The title refers to Kmeto coming to terms with her life's direction, something she discussed with RA last year. Her newfound contentment is reflected in Inevitable, but so is the rough journey it took to get there. Yearning turns to fighting to resolution, with the highs higher than before and the lows lower. Inevitable is all-around more complete, and it better translates the sheer power of her live show.
At least part of Inevitable's strength comes from the pro setup she had access to (she used to record with a laptop in her bedroom). It's not just a matter of fancy mics and soundproofed rooms, though—Kmeto sounds more in control. She's developed her clubby mélange into a new hybrid that sounds very much her own, neither fully pop nor completely dance. Each song feels tailored to its subject matter. On "Come And Say," which deals with her anxiety, the instrumental production rattles and pounds with the growing intensity of a panic attack.
Kmeto is able to pull her songs between lilting verses and pounding choruses, imitating the surges of hot and cold that come with an on-and-off relationship. On "Peak," the album's intimidating centerpiece, she alternates between sinuous verses and brutal choruses, demanding "Tell me how you want it babe / and I'll show you where you need it" over ruthless drum programming. Her vocals are equally proficient. She ad libs and twists notes like an expert, adding a lilt to her strong bellow. Hurt and indignant, "I Thought You Had A Boyfriend" is one of her best performances, while her duet with Tunde Adebimpe on "Grind" is unusually smoky.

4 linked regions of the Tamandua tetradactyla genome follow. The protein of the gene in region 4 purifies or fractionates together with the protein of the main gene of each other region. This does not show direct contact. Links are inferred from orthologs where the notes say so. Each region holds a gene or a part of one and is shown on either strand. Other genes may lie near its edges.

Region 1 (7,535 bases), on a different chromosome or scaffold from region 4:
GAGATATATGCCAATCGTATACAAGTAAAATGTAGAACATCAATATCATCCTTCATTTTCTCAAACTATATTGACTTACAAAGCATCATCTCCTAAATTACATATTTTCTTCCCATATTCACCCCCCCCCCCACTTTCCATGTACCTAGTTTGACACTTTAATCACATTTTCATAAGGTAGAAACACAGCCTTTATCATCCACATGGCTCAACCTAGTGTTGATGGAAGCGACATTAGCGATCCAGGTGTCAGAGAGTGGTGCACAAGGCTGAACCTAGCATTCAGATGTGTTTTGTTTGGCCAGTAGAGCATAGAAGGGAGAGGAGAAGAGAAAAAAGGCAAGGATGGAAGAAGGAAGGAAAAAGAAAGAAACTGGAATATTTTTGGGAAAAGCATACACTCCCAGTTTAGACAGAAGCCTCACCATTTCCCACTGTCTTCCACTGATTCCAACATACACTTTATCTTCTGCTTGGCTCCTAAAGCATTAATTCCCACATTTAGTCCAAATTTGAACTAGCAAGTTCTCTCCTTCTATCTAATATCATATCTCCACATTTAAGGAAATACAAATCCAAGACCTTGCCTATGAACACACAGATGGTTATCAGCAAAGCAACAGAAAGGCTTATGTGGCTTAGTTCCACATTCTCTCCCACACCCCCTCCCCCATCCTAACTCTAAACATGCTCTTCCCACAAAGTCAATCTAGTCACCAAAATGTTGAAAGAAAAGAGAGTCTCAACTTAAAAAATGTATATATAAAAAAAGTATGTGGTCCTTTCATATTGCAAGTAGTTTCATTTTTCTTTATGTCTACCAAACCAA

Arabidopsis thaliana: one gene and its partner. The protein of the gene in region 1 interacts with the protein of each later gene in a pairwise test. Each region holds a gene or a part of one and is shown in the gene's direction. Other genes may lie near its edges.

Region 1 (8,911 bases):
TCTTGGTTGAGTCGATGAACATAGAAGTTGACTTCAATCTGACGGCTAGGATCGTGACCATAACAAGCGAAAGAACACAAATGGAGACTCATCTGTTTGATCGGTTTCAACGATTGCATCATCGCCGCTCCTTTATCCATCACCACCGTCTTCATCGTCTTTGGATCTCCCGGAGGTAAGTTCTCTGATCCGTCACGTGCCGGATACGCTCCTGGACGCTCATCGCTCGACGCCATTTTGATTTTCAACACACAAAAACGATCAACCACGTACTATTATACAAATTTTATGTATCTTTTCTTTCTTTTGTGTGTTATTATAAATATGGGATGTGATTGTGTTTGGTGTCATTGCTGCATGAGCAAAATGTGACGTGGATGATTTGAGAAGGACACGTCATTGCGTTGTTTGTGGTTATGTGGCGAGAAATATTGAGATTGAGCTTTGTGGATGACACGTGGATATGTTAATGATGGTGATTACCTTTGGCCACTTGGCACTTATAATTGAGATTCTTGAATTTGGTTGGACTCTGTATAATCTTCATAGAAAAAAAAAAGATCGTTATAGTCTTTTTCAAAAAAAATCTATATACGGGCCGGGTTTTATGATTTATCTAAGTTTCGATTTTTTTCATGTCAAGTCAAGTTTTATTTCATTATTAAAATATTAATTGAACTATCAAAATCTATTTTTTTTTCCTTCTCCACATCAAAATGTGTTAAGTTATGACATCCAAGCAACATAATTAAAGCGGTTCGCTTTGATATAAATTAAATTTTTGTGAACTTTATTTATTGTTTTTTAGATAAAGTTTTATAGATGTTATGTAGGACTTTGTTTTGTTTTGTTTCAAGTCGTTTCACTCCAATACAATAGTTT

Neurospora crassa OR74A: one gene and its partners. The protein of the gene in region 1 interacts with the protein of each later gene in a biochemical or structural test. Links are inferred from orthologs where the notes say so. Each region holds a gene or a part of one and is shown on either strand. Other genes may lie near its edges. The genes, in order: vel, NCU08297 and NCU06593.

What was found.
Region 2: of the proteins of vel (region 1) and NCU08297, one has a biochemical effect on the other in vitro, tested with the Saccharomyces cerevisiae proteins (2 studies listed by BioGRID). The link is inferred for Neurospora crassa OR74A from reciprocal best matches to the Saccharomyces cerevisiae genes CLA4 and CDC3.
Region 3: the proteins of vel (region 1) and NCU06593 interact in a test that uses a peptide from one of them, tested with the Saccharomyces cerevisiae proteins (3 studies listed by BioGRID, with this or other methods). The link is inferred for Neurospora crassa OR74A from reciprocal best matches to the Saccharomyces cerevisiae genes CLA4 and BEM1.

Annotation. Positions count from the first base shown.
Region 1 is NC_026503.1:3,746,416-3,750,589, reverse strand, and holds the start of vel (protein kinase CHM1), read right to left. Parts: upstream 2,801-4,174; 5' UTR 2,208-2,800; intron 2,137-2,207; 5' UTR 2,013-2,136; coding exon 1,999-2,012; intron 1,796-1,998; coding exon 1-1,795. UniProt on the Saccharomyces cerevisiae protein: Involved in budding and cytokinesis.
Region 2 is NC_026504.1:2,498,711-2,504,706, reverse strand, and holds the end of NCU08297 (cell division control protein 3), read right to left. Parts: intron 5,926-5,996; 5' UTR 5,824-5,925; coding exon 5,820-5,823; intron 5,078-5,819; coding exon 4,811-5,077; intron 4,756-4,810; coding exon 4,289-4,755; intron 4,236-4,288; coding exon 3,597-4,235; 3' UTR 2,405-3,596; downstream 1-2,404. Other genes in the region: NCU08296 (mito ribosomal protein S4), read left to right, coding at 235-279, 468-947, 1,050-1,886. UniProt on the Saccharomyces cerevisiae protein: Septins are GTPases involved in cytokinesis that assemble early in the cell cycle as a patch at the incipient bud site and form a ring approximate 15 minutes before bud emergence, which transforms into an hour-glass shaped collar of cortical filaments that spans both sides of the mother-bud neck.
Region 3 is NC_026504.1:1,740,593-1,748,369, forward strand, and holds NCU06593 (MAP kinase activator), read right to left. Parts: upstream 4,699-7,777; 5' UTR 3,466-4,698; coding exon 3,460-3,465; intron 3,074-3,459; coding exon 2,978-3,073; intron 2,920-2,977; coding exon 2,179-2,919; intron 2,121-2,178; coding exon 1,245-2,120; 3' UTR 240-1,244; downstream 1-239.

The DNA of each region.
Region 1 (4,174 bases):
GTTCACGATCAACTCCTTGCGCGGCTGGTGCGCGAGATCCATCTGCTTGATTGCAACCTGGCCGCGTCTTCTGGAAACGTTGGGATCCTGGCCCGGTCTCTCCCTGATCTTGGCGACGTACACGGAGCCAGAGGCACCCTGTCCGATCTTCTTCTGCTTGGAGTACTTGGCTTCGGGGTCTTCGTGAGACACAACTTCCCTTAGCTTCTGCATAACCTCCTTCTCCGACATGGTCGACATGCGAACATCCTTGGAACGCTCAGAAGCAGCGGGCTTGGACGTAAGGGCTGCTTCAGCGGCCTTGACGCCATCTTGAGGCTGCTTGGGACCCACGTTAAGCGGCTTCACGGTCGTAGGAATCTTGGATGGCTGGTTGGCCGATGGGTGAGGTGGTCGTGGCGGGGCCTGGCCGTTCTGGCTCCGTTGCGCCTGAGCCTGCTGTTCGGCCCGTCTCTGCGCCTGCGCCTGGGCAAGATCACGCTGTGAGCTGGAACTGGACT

To go with Inevitable's beefed-up sound is a bigger range of emotions, particularly as the album heads towards its happy ending. Kmeto's tracks often feel like bulldozers, but her attack has become more varied here. "Stubborn" skulks and sighs like Music For The Masses-era Depeche Mode. "On A String" presents a rare moment of vulnerability: her voice single-tracked where it's typically layered. Most notable is closer "Your Girl," a tender denouement with Kmeto singing in a higher register. It's a rare moment where she sounds happy and peaceful, and the results are stunning. Kmeto's power comes down to the way she displays her personal life—sexual energy, anger, pride and sadness all burn a hole right through the club-informed music. The formula makes Inevitable feel as fiery as it is intimate.